In 2007-prior to either the 2008 hail storm or the 2015 fire-Wells Fargo commenced foreclosure proceedings on the Morenos' property after the Morenos failed to make the promised repayments on their loan. ECF No. 1-1 at ¶ 10. For some reason, Wells Fargo did not obtain a judgment of foreclosure until August 2015. ECF No. 12-1 at 20. It appears that at least part of the long delay may have been caused by the fact that the Morenos retained attorney William B. Butler to represent them. ECF No. 12-1 at 13. Until he was indefinitely suspended from practicing law, see In re Disciplinary Action Against Butler, 868 N.W.2d 243 (Minn. 2015), Butler made “a cottage industry” out of filing frivolous lawsuits on behalf of homeowners who had defaulted on their loans, Welk v. GMAC Mortg., LLC, 850 F.Supp.2d 976, 981 (D. Minn. 2012). Clients would pay Butler “not for bringing legitimate claims, but simply for each month that he delay[ed] foreclosure by tying up mortgagees in frivolous court proceedings.” Id. at 1004.

         The Minnesota court that entered the judgment of foreclosure against the Morenos found that, as of July 10, 2015, the Morenos owed Wells Fargo $521, 842.75 in unpaid principal, interest, costs, and fees. ECF No. 12-1 at p. 14, ¶ 7. On November 10, 2015, Wells Fargo purchased the property at the sheriff's sale for $187, 910. ECF No. 1-1 at ¶¶ 11-12. The amount that Wells Fargo paid for the property at the sheriff's sale was significantly less than the amount that the Morenos had paid for the property when they purchased it in 2004, no doubt reflecting the fact that the barn had been destroyed by fire and the roof of the house had been damaged by hail. In December 2016, the Morenos came up with $208, 263.62 to redeem the property from Wells Fargo. ECF No. 1-1 at ¶ 14.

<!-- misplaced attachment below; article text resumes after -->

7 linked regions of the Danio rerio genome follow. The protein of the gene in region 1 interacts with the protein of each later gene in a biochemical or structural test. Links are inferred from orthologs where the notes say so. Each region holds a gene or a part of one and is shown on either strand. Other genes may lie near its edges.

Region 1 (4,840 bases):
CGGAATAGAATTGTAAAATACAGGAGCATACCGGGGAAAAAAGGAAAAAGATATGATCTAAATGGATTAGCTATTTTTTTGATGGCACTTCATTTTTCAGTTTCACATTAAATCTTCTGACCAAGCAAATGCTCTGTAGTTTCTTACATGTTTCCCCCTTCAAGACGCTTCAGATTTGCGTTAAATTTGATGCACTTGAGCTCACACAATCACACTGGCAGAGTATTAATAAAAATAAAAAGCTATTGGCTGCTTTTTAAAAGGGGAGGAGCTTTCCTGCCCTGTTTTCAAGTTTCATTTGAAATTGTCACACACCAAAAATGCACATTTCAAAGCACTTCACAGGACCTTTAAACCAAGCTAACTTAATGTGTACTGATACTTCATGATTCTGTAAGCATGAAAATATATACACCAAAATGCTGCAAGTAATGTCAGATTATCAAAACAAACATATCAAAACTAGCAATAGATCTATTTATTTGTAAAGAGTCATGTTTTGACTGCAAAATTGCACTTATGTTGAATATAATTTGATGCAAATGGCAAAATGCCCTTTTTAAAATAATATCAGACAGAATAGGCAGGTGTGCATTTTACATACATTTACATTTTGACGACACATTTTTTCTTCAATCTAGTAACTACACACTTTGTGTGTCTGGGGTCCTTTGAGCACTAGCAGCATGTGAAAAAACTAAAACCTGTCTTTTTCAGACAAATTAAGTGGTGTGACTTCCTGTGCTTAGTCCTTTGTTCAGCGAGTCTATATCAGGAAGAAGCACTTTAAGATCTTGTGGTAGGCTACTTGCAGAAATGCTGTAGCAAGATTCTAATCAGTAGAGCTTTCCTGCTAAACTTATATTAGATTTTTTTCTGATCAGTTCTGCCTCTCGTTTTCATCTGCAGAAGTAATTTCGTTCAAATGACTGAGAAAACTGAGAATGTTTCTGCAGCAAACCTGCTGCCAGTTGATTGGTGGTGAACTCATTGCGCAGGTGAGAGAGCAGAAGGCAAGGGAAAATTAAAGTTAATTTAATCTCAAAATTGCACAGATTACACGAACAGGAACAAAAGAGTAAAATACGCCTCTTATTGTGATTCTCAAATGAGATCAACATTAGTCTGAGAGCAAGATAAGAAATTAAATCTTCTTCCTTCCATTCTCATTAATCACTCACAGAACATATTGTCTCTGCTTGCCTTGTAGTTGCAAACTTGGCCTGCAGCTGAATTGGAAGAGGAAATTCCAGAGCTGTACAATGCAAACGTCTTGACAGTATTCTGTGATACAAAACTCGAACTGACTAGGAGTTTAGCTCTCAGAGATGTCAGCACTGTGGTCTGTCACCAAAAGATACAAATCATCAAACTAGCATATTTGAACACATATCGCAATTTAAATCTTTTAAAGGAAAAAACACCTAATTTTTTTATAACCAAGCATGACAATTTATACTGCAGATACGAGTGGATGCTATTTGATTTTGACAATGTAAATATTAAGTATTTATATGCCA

At this point, the Morenos had suffered no financial loss as a result of their breach of the promissory note, the protracted legal proceedings, the hail storm, and the fire. They owned a piece of property worth roughly $200, 000 for which they had paid roughly $200, 000, their considerable remaining debt to Wells Fargo was erased by the fact that Wells Fargo did not seek a deficiency judgment against them, and they had (presumably) enjoyed years of rent-free living in their house. At the same time, Wells Fargo had taken a financial bath, as the amount that Wells Fargo recovered from the Morenos was over $300, 000 less than the Morenos owed.

         Not satisfied with their good fortune, the Morenos then insisted that Wells Fargo also pay them the $190, 515.90 in insurance proceeds that had been escrowed, even though it had been Wells Fargo, and not the Morenos, that ultimately suffered financial loss on account of the hail storm and fire. ECF No. 1-1 at ¶¶ 18, 22, 25. Wells Fargo refused, contending that Section 5 of the mortgage gave it the right to retain the insurance proceeds because it had “acquire[d] the Property” under Section 22 of the mortgage. ECF No. 11 at 6-7, 9-12. The Morenos disagreed, contending that, because they redeemed the property after the sheriff's sale, Wells Fargo never “acquired” the property, and thus Wells Fargo had no right to the insurance proceeds. ECF No. 17 at 6- 8.

         The Morenos filed this lawsuit to recover the insurance proceeds, arguing that Wells Fargo's failure to release the insurance proceeds to them was not only a breach of the mortgage contract, but also (1) a violation of the Minnesota Consumer Fraud Act, (2) conversion, (3) civil theft, and (4) unjust enrichment. ECF No. 1-1. Wells Fargo moves to ...